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Tapping your feet to the beat of swing jazz

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October 27, 2011

Cliff Towner is a band geek — a trumpet player.

He picked up his first trumpet when he was in the
fifth grade. His trumpet — a 75th anniversary Bach Stradivarius— perches alongside his music stand in his Porter Hall office on the Georgia College campus.

Towner’s love of making music has shaped his career. The Jazz Band practices swing music for its upcoming performances Thursday, Nov. 3 and Friday, Nov. 4 in Russell AuditoriumThe Jazz Band practices swing music for its upcoming performances Thursday, Nov. 3 and Friday, Nov. 4 in Russell AuditoriumIn July he became Georgia College’s director of band

“Growing up I was good at music and math,” said Dr. Towner. “Music was more fun.”

Towner will lead the Georgia College Jazz Band in this year’s first performances at 7:30 p.m. Thursday, Nov. 3 and Friday, Nov. 4 in Russell Auditorium.

And the music is fun.

The 15-member jazz band and two vocalists will entertain with “Swing” — big band jazz music developed during the early 1930s and 1940s with danceable beats made famous by Benny Goodman, Count Basie and others.

“The music should spark a memory and make you want to get up and dance,” Towner said.“The show will make you want to tap your foot to the beat and hum the melodies on the way home.”

And back by popular demand, Dr. Bob Wilson returns this year as the jazz band’s master of ceremonies.

Towner and the jazz band have worked together during the past three months to raise the ensembles’ artistic levels.

“The jazz band has a really nice balance of different sections, upper and lower classmen, experience and fresh ideas,” said Towner, who also directs the university wind symphony and pep band.

Prior to his arrival at Georgia College, Towner taught band at a high school and a smaller, private liberal arts college.

He earned his doctorate of musical arts from the University of Nebraska-Lincoln and a master’s degree in music education at Wright State University in Ohio. He earned a bachelor’s degree in music education at University of Cincinnati in Ohio.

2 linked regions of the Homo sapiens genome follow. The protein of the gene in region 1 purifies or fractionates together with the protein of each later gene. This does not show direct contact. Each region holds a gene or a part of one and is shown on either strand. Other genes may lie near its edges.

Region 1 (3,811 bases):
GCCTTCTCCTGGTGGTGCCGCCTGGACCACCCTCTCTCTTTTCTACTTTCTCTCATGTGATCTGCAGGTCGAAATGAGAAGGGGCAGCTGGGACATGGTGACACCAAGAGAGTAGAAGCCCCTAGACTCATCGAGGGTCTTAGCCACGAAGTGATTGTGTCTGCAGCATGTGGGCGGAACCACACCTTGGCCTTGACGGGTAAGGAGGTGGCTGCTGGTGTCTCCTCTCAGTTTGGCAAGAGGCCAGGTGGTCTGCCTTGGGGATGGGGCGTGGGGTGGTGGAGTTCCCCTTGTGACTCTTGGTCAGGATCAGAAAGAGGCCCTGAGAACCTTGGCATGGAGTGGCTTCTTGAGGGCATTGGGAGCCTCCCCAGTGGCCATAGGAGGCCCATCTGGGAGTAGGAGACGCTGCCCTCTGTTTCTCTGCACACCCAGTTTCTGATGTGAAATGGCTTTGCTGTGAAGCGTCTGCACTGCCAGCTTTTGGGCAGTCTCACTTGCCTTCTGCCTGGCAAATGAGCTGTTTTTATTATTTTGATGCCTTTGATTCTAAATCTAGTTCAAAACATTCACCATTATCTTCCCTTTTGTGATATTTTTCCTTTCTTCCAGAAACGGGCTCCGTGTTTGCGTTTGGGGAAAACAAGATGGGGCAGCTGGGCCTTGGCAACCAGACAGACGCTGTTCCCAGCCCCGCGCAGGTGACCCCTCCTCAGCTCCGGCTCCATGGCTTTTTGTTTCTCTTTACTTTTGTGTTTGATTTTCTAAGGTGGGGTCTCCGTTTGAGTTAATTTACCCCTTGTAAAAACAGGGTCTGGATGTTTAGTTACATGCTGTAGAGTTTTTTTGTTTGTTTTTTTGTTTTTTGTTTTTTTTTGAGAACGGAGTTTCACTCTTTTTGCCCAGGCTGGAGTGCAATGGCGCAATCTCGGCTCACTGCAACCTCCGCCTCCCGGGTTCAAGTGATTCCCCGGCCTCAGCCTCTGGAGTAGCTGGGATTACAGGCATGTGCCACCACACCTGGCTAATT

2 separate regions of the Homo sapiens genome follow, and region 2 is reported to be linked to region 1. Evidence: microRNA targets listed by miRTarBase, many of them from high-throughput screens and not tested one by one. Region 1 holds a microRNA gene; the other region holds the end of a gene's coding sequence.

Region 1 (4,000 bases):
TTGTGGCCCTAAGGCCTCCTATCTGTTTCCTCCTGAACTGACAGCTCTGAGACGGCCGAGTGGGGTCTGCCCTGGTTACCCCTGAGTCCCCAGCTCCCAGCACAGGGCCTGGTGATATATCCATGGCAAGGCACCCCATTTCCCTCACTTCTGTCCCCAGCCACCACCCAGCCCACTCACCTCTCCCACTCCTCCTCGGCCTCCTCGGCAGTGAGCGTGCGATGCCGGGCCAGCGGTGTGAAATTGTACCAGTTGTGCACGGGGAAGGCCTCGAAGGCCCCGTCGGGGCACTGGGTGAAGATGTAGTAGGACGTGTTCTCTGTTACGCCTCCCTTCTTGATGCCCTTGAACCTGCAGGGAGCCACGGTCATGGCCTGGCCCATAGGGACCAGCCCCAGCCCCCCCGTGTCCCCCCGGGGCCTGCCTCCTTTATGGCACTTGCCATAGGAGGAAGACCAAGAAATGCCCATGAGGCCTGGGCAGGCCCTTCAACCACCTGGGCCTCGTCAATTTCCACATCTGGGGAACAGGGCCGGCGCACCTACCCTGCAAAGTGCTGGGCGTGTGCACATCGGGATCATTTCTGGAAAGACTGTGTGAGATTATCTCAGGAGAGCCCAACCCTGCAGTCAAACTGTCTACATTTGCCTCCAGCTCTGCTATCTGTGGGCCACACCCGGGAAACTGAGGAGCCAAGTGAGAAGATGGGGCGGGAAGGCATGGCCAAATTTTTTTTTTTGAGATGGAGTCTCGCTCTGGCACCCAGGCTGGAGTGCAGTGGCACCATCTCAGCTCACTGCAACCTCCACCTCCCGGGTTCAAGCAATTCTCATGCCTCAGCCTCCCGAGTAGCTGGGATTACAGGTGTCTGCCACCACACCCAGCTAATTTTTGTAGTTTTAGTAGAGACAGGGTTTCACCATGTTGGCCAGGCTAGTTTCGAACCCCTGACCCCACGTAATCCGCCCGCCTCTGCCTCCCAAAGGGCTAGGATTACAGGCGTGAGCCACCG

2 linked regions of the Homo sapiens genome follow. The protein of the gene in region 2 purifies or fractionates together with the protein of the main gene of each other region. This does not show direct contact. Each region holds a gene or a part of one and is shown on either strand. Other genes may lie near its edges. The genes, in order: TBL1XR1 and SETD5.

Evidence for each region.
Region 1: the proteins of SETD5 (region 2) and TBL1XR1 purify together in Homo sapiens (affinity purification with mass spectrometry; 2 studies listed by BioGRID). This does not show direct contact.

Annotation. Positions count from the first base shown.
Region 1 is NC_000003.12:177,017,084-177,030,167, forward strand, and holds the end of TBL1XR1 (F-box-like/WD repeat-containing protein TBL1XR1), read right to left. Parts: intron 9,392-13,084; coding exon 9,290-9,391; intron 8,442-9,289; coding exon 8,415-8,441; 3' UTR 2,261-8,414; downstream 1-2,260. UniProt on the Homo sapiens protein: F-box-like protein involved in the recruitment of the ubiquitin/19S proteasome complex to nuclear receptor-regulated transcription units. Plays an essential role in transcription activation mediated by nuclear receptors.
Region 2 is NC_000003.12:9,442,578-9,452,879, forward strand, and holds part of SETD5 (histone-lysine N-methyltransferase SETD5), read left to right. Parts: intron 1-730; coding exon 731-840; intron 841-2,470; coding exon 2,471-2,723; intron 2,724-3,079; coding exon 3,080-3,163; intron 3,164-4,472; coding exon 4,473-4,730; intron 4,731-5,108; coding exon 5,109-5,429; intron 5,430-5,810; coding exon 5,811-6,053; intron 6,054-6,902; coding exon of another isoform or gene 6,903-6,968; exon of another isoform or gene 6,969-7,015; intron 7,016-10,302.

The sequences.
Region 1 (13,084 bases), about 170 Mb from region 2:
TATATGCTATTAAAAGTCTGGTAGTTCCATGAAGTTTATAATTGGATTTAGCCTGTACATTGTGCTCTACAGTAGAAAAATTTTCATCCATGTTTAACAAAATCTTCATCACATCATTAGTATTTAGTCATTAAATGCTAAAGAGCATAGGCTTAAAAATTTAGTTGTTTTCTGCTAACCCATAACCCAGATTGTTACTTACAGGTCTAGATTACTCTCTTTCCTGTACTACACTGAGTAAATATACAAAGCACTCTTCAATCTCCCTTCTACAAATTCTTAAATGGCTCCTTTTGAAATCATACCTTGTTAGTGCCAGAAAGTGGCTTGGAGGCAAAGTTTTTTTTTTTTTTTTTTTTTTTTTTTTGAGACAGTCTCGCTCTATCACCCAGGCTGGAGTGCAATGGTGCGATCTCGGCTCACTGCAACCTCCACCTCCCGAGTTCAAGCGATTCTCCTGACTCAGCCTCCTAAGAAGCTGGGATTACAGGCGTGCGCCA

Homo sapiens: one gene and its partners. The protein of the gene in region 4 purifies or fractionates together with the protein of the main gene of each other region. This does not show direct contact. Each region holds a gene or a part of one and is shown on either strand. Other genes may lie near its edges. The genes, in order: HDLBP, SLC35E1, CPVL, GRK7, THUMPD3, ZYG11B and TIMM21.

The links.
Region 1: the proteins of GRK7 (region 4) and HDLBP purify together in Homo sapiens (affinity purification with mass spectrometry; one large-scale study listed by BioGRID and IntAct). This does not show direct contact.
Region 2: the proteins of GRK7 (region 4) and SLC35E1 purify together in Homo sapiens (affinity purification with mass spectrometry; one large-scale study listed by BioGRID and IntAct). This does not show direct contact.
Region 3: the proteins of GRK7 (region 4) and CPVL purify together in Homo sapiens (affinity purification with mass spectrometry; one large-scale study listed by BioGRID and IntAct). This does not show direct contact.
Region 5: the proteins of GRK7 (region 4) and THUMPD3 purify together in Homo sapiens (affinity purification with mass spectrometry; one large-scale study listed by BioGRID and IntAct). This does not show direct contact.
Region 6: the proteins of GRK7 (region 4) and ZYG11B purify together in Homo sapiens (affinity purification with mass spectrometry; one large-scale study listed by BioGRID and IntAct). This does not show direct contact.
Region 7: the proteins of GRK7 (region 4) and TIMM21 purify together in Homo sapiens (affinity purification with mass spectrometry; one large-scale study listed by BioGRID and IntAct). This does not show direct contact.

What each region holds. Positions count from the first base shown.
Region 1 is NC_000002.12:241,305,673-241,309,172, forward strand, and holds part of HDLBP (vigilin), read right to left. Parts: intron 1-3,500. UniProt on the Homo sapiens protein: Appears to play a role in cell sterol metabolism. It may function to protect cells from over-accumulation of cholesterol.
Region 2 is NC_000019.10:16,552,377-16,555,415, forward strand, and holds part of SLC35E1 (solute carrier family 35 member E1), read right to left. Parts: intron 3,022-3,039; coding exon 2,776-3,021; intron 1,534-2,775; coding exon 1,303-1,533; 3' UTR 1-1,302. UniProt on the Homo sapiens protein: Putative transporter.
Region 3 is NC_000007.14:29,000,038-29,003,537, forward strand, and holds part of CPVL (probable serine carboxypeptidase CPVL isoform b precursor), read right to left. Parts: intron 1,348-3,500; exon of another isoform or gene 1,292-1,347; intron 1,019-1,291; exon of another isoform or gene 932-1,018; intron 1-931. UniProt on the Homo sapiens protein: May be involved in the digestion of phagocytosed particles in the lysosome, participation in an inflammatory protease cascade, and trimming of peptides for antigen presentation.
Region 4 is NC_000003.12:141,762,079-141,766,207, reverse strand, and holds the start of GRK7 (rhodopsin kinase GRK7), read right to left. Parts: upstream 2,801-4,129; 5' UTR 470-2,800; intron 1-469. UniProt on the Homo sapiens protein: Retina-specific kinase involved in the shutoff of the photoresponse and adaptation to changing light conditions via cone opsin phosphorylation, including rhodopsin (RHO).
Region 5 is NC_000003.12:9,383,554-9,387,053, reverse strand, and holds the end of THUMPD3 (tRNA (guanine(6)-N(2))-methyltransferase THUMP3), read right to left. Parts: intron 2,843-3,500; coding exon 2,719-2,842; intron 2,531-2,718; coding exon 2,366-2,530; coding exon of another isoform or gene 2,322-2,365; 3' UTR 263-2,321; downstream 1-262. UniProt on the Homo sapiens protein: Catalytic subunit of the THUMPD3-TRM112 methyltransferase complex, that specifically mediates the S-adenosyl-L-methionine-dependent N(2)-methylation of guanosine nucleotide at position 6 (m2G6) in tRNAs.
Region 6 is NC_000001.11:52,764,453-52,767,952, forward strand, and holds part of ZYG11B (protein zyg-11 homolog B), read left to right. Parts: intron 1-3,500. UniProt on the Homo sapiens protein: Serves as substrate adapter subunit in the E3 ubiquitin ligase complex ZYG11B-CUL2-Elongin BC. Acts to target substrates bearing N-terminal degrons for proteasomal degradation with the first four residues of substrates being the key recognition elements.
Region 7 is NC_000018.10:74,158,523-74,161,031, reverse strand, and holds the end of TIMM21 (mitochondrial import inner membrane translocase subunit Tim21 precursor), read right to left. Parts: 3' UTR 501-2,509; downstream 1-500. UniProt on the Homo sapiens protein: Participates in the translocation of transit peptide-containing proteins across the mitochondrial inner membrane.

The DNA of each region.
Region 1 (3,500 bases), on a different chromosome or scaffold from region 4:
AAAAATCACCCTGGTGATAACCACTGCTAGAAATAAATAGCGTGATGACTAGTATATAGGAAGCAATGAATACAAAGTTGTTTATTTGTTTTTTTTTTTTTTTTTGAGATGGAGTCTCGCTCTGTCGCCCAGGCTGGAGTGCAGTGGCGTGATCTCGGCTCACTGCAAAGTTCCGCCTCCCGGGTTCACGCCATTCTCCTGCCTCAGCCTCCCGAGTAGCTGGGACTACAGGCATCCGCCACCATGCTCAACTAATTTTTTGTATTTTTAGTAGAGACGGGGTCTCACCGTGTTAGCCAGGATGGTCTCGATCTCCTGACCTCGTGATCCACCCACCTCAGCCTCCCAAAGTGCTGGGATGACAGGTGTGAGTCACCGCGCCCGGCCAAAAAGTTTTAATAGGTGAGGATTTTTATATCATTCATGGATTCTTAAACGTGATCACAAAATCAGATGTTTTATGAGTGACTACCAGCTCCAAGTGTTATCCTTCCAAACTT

Georgia College’s liberal arts mission attracted Towner to the university.

“I believe in a liberal arts education, educating the whole student,” Towner said. “And I really like the size of Georgia College. Besides, Milledgeville seems like a great place to raise my family.”

Tickets for the Georgia College Jazz Band perfor- mances at 7:30 p.m. Thursday, Nov. 3 and Friday, Nov. 4 in Russell Auditorium are $5 at the door.

For more information call the Georgia College Department of Music at (478) 445-8289.

ABOUT GEORGIA COLLEGE: Georgia College, the state’s designated Public Liberal Arts University, combines the educational experience expected at esteemed private liberal arts colleges with the affordability of public higher education. Its four colleges – arts and sciences, business, education and health sciences – provide 6,600 undergraduate and graduate students with an exceptional learning environment that extends beyond the classroom, with hands-on involvement with faculty research, community service, study abroad and myriad internships.

Founded in 1889, Georgia College boasts one of the most beautiful campuses in the nation with Corinthian columns fronting red brick buildings and wide open green spaces. Georgia College also offers graduate education at the historic Jefferson building in downtown Macon, at Robins Air Force Base and online.

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For more information, contact University Communications at (478) 445-4477.